Plus ça change — except they really do

Good nails, not great much else
Good nails, not great much else

This photo is a year old, which means that last year right now I was also sick with Whatever Is Going Around. The timing is awesome (well, extra awesome) because despite earlier reports, the coldest day of the season is actually going to be this weekend, with polar vortex-esque temperatures and all that attendant fun. My decade-plus in Chicago has prepared me well for this terrible time, but it’s sort of a no-brainer solution: hiding in my apartment, chugging down tea and cold medicine, paying huge tips to delivery guys if for some reason I run out of food.

Well, you say to yourself, this could be all right. You’ve run out of Parks & Rec on Netflix and you could really use this time to focus on self-improvement fun. This is always true! I keep having books I could read for pleasure, food-and-travel shows I could bask in and Hamilton songs to finally learn. I have a lot of practice in all those things. I’m an expert in many kinds of loafing.

Except here’s the thing. Last week I finished up Summer Pierre’s online comics-making course. Short version: It was wonderful. Making comics with no pressure to be perfect, surprise surprise, makes it so much easier to get in there and actually make comics. Can’t recommend the course enough, it starts again in April, you should definitely do it if you’re curious but think you can’t. It has nothing to do with drawing ability, just a desire to do it.

That’s actually really good for me to relearn. See — surprise, surprise — I’m a lifelong perfectionist. I keep forgetting that everyone is a beginner at some point, and that you get good at things by experimenting and practicing, not by doing it really well out of thin air or panicking if it’s something you have to work at. Somehow this is not obvious to me, but luckily my therapist is very patient about it. Summer’s comics course is wonderful because she insists on using the most low-stakes materials right out of the gate — some index cards, two pens and a cheap composition notebook for drawing in (so you don’t get caught up in the fear of ruining the pristine perfection of a brand-new fancy blank sketchbook — how did you know, Summer? it me!). That’s it. You just throw yourself into it and don’t give yourself the time to get caught up in your head.

My favorite for practice is the list comic (see also: Nine TV Shows I Love to Rewatch, Nine Things I Miss About Chicago). If I accidentally leave a page blank in my daily planner, it’s just the right size for a simple grid of nine and either organizing some organizables or observing what’s around you. I used to draw all the time as a kid, and I probably fell out of it because I didn’t think I could catch up to the people who were really good, even though every other class I’ve ever taken post-college — singing, social dancing, improv — has been about embracing your beginner status and rejecting the idea that you’re “bad” at anything you don’t know how to do.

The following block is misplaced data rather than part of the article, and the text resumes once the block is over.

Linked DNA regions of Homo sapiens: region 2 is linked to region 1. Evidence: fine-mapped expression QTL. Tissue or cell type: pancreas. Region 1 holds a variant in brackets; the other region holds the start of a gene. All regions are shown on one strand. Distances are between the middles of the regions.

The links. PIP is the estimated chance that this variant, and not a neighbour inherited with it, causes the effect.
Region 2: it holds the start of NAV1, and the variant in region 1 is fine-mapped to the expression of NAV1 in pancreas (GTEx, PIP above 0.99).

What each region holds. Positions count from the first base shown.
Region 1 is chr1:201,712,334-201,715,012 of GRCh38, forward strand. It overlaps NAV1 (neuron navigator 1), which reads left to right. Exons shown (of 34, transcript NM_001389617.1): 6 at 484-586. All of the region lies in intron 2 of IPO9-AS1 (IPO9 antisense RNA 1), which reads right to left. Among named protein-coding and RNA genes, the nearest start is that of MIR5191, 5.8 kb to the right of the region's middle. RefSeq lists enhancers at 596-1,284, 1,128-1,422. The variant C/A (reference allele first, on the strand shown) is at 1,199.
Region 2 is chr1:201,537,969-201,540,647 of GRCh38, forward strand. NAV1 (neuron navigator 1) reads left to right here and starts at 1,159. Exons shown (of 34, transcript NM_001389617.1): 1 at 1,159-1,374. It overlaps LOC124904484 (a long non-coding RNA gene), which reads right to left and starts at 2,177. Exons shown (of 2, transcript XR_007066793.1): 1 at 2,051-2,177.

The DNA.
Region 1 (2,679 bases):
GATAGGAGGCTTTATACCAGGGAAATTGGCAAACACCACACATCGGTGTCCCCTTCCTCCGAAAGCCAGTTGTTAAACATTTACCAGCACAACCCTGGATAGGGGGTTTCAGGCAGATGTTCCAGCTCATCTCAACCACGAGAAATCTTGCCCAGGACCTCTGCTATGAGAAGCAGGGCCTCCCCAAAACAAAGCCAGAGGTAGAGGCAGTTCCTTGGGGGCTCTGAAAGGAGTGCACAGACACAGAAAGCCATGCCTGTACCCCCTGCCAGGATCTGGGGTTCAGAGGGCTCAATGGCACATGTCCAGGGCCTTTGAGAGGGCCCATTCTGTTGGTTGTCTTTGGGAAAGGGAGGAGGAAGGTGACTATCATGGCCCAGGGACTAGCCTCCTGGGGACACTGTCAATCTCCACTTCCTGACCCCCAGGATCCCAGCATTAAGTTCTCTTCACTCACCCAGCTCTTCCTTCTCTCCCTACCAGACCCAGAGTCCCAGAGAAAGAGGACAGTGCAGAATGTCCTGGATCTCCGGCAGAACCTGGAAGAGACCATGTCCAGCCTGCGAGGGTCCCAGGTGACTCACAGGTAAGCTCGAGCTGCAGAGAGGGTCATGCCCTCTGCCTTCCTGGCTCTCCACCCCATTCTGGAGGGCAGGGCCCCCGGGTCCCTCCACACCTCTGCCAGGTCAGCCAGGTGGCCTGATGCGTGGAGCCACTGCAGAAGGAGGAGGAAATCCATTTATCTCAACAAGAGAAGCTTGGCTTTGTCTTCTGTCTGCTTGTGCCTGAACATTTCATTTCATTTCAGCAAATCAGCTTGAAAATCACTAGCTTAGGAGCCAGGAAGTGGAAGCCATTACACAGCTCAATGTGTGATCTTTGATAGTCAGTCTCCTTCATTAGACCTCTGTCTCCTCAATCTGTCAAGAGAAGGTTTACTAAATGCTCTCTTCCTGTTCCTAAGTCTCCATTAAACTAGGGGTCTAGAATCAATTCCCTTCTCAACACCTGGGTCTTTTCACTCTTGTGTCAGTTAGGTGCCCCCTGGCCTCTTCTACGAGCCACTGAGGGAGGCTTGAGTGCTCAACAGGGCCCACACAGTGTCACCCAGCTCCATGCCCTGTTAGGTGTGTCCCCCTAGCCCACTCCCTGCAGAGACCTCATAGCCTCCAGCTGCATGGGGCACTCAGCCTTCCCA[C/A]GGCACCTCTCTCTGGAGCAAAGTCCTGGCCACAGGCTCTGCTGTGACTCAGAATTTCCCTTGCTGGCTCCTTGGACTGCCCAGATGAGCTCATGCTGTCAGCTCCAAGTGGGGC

One of the amazing things about Tumblr, probably my favorite time-waster, is getting to see all kinds of incredible art all the time. I really love it when these artists share progress updates — this is how far I’ve come in a year. If you just discovered me, I’ve been growing a lot, and you can too!

I want to make comics a habit. It’s an art form that’s excited me my whole life, and actually sitting down to try it, to experiment with visual language and challenge myself to use fewer words, is exhilarating, actually. Getting stale is the worst. Trying new things is great. So, without revealing too much about the process (take the class!), here’s the rough draft of the final, real, nine-panel comics story that I made, with thanks to Virgie Tovar and Agent Carter:

Merle-cards
Her name is Merle Van Der Ellis, and she’s a fashion designer. At least, she started out that way. Turns out I made some discoveries when asked to play around with her. My improv teachers would be so proud!

And here’s what happened when I sat down, smoothed it all out and… actually made a comic, ohmygod:

Merle-final

I know I’ve literally blogged before about how buying art supplies will not make me an artist, but I’m not going to lie: Yesterday I went to Dick Blick and bought some slightly heavier drawing paper, because printer paper was making me nervous about erasing too much and I have all kinds of things I want to keep making and trying. I resisted all the gorgeous pens and colored pencils, but the notepad, I think that’s a good present to myself.

(Sidebar, for real: Summer’s class is a great present to yourself. She’s warm, welcoming and so, so good at what she does. I’ve been admiring her from afar ever since her book The Artist in the Office saved me at my first desk job, and I’m so glad to have gotten to learn from her and my amazing fellow classmates. She makes comics so accessible! Look at me — Miss Perfectionist central, and I’m all ready to keep scribbling and developing my style and skills. Like a beginner. Which is a pretty good place to be.)

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7 thoughts on “Plus ça change — except they really do”

  1. Great post, Esther! And so wonderful to read your account of the incredible journey we’ve been on with Summer. Here’s to the continuation of the comics journey!

    1. Thanks, Divyam! Such a great pleasure to begin with everyone — glad we all came into each other’s orbit! Can’t wait to see what happens now. 🙂

    1. Thank you! Yeah, structurally it’s so welcoming — I hadn’t thought of it that way, but you’re absolutely right. Form «—» function &c &c &c, very nice!

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